Bouea macrophylla Griff.

Last updated: 17 April 2015

Scientific Name

Bouea macrophylla Griff.


Bouea macrophylla Griff. [1]

Vernacular Name

Malaysia Kundang, rembunia, setar (Kedah) [1]; kundangan , kondangan, gondongan, si kundangan, rumenia, kemenya, rumia, setar, serapoh, asam suku, medang asam, gandaria, kundang [2]
English Gandaria [1]
Indonesia Ramania (Malay); gandaria (Java, Sunda) [1]; jantake, jatake [2]
Thailand Ma praang (Pattani); somprang (Peninsula) [1]

Geographical Distributions

Bouea macrophylla is native to north Sumatra, Peninsular Malaysia and West Java. This plant is a tree of the humid tropics, thrives in a light and fertile soil. It occurs naturally in lowland forests below 300 m altitude. [1]

Botanical Description

B. macrophylla is a member of the family Anacardiaceae [3]. It is a tree that can reach up to 27 m tall, light brown fissured bark and often with pendulous, smooth and angular or flattened branchlets [1].

The leaves are ovate-oblong to lance-shaped or elliptic, measuring (11-)14-30(-45) cm x (4-)5-8(-13) cm, decussate, simple, coriaceous, shining, entire, acute to wedge-shaped at the base and acute to acuminate at the apex. The petiole is 1-2.5 cm long. [1]

The inflorescences are axillary panicles and measure 4-12 cm long. The flowers are mostly tetramerous and small. The sepal lobes are broadly ovate while the petals are oblong to obovate, measuring 1.5-2.5 mm x 1 mm, yellowish and turn brown later. [1]

The yellow to orange fruit is a drupe, nearly spherical, measuring 2.5-5 cm in diametre, fleshy and juicy consistency, smooth and sour to sweet with a characteristic faint smell of turpentine. [1]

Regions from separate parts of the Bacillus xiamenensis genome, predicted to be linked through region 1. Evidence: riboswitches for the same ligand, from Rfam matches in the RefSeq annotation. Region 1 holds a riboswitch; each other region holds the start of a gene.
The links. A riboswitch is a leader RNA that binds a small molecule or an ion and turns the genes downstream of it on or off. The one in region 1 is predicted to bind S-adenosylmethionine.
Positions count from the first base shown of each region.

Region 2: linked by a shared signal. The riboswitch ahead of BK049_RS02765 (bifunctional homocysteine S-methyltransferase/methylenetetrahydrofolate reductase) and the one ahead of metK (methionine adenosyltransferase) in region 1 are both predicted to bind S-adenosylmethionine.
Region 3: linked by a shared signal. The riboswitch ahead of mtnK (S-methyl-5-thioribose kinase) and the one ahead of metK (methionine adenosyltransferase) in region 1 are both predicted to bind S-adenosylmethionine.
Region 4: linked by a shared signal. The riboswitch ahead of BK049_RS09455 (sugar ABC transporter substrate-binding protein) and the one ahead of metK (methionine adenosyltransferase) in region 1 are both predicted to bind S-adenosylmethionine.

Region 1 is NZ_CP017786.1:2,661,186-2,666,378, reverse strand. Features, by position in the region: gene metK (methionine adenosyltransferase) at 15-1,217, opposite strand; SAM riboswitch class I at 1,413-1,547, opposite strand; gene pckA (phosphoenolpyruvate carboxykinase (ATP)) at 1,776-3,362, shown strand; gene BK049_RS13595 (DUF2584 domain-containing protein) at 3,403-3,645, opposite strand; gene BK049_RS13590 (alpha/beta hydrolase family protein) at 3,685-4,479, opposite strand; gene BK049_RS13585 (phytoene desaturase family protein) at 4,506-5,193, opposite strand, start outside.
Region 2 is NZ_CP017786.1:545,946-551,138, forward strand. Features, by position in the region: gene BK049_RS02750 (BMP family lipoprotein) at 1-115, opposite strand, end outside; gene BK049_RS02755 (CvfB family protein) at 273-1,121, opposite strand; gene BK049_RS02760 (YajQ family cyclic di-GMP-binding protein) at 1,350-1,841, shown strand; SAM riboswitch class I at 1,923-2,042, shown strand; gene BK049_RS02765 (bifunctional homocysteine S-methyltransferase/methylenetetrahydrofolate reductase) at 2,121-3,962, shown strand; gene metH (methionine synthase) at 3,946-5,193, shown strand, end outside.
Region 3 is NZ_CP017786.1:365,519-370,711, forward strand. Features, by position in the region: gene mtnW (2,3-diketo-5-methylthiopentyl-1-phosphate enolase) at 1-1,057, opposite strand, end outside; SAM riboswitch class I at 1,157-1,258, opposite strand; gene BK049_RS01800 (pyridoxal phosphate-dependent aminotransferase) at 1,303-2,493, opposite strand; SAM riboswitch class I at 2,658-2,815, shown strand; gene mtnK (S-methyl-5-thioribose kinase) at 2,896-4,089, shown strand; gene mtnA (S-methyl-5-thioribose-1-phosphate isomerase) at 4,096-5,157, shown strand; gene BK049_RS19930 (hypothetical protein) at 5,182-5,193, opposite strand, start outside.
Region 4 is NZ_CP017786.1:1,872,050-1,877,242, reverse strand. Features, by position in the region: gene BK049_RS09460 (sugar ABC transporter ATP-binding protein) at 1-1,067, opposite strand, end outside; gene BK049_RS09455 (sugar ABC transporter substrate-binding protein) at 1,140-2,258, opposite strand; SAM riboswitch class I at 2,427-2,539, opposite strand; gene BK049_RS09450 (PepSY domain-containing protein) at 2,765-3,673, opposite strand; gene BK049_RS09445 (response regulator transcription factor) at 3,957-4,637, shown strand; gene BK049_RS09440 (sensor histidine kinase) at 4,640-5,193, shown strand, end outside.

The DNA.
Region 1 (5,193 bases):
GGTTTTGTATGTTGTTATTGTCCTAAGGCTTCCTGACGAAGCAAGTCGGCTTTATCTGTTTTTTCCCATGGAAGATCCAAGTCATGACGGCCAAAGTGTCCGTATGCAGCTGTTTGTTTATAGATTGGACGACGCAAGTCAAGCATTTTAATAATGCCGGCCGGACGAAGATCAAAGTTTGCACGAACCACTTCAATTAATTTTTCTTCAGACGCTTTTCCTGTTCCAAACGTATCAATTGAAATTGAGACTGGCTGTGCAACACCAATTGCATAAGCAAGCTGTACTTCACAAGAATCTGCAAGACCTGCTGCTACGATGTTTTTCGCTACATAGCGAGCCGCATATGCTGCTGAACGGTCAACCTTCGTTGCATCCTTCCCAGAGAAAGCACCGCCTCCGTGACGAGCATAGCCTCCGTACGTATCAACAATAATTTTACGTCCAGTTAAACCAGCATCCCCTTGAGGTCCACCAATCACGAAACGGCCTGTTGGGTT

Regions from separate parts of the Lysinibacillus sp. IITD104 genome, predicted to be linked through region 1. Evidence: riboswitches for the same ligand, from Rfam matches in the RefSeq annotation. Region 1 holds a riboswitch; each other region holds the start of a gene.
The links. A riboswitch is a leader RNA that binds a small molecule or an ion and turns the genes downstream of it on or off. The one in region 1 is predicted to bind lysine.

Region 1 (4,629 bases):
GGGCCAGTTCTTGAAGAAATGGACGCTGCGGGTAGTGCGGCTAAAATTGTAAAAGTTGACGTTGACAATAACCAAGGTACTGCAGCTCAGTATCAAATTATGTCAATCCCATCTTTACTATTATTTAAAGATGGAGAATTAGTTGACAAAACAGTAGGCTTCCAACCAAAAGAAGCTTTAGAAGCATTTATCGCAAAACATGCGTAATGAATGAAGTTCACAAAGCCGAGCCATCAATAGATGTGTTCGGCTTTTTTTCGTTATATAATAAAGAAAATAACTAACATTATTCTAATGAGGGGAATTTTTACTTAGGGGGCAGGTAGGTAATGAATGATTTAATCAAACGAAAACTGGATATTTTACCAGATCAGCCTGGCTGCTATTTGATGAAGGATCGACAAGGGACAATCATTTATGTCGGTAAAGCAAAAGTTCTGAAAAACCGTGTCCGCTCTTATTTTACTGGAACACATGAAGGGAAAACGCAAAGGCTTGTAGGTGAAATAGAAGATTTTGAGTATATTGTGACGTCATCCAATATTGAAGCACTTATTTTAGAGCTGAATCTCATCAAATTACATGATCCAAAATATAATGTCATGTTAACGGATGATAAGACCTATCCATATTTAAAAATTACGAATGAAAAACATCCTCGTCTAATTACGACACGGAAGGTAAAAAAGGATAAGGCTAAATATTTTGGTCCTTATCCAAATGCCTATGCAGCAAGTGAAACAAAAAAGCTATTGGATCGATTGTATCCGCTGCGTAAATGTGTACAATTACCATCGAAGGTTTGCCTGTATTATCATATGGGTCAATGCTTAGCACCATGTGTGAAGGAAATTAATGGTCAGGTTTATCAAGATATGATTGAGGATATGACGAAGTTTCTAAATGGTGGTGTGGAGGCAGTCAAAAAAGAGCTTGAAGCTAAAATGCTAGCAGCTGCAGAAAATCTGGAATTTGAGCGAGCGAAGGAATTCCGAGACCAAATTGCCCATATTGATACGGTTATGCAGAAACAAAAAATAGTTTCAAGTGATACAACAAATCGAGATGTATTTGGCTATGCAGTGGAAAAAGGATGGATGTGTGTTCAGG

B. macrophylla is cultivated widely as a fruit tree in Sumatra, the wetter parts of Java, Borneo and Ambon, as well as Thailand (where it is locally important). It can be cultivated up to elevations of about 850 m. [1]

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Chemical Constituent

No documentation

Plant Part Used

No documentation

Traditional Use

No documentation

Preclinical Data

No documentation

Clinical Data

No documentation


No documentation

Poisonous Management

No documentation

Line drawing


Figure 1: The line drawing of B. macrophylla Griff.[1]


  1. Mien AR. Bouea macrophylla Griffith. In: Verheij EWM, Coronel RE, editors. Plant Resources of South-East Asia No. 2: Edible fruits and nuts. Wageningen, Netherlands: Pudoc Scientific Publishers, 1991; p. 104-105.
  2. Herbal Medicine Research Centre, Institute for Medical Research. Compendium of Medicinal Plants Used in Malaysia. Volume 1. Kuala Lumpur: HMRC-IMR; 2002. p.117.
  3. The Plant List. Ver1.1. Bouea macrophylla Griff.[homepage on the Internet]. c2013 [updated 2012 Mar 23; cited 2015 Apr 6]. Available from: